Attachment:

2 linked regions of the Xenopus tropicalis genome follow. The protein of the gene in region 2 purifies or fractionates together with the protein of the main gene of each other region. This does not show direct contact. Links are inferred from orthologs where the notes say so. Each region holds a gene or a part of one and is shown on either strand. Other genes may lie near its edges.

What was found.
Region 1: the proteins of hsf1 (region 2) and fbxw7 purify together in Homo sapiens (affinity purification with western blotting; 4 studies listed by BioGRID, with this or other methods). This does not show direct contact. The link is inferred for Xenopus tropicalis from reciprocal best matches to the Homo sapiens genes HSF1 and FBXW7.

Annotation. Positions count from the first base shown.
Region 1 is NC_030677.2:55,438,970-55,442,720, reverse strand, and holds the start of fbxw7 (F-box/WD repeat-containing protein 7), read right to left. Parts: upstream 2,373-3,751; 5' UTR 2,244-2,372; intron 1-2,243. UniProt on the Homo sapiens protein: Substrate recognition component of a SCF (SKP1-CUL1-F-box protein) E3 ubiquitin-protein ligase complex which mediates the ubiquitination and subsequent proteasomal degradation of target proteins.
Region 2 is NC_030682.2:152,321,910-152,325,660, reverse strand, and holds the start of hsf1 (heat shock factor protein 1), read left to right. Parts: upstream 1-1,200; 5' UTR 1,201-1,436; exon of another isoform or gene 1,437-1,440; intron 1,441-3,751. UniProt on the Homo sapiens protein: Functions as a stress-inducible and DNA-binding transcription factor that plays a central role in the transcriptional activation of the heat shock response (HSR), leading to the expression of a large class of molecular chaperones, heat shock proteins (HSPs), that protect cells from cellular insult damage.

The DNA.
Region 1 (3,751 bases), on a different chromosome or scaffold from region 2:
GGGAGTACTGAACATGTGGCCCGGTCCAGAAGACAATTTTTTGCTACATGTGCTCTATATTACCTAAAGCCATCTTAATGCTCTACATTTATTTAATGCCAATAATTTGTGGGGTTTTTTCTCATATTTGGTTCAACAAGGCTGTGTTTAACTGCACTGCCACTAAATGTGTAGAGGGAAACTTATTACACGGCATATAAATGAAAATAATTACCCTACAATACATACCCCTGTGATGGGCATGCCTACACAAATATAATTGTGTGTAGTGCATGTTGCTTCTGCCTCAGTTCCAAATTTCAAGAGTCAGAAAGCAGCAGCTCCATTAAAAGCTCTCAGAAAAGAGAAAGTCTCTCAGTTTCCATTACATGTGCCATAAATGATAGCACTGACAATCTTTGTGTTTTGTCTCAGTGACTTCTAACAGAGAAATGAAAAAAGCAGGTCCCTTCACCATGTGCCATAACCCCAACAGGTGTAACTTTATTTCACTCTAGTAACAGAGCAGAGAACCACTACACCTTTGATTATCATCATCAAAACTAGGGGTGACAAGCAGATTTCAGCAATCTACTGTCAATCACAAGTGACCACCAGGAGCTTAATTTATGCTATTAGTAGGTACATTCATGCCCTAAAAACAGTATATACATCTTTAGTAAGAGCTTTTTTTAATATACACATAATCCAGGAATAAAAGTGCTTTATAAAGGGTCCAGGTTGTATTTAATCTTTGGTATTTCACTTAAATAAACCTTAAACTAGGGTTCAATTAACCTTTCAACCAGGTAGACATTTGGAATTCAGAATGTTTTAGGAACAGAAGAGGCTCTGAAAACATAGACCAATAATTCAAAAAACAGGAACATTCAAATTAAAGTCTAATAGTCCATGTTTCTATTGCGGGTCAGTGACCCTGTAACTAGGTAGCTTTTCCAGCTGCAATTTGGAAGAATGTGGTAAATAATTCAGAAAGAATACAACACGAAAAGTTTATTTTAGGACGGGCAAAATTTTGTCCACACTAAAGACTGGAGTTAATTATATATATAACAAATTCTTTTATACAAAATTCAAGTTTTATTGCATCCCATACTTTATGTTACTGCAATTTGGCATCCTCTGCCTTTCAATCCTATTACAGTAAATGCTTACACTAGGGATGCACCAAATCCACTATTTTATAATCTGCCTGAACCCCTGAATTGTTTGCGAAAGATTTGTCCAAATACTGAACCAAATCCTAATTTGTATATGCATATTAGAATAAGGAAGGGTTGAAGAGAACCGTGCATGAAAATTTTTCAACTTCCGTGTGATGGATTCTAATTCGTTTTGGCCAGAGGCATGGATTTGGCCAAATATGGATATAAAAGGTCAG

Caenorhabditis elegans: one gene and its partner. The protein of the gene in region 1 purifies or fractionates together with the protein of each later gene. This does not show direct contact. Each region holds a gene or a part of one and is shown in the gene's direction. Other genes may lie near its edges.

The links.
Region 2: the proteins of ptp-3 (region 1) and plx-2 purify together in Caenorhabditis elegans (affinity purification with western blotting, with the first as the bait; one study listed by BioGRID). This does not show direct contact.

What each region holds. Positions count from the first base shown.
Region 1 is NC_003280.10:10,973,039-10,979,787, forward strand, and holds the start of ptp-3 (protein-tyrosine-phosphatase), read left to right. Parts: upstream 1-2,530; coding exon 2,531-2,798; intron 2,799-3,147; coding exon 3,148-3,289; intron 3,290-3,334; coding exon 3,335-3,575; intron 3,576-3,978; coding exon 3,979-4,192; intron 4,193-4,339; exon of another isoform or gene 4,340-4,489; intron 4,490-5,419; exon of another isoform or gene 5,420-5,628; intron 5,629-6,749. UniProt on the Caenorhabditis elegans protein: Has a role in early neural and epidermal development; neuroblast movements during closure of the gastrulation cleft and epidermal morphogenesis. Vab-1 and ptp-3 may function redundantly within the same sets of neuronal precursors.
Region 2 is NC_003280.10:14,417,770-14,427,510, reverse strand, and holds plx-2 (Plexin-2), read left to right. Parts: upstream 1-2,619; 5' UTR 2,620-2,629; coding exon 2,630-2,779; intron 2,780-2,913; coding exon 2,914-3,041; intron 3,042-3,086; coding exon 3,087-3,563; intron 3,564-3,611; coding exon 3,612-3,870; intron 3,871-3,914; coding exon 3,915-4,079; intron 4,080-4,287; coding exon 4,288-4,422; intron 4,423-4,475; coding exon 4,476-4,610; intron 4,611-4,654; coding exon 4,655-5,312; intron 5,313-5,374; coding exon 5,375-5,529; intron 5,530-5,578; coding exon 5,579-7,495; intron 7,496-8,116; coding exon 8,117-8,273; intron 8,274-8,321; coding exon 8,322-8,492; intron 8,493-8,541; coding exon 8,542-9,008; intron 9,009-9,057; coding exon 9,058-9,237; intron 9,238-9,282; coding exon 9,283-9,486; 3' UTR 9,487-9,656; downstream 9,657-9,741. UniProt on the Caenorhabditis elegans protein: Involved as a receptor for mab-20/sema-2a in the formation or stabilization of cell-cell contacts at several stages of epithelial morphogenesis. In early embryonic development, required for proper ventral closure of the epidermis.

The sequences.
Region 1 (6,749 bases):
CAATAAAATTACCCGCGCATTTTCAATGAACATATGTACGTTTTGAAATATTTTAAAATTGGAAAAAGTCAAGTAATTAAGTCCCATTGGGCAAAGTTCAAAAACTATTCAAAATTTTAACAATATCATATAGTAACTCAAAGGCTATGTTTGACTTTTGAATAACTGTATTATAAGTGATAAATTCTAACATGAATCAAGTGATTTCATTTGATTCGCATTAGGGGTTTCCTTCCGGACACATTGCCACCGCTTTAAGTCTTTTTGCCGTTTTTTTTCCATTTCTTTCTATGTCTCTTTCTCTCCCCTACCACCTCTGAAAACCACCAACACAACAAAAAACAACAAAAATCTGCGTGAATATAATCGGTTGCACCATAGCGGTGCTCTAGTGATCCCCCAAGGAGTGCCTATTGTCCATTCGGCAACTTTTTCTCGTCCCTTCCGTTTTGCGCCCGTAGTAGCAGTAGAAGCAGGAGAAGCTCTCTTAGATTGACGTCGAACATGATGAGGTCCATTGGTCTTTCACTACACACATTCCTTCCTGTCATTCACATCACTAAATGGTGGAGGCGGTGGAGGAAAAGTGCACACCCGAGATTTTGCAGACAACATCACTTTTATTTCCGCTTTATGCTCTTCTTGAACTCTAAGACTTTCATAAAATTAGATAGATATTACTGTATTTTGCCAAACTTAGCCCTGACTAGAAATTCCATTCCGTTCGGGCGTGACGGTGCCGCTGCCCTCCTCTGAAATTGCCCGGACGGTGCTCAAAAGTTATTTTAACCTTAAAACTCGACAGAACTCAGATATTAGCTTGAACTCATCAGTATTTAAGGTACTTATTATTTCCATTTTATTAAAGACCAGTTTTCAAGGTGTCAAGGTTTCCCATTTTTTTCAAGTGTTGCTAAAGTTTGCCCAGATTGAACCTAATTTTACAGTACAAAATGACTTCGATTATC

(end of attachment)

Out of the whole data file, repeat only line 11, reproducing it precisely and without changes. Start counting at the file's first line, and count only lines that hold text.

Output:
The links.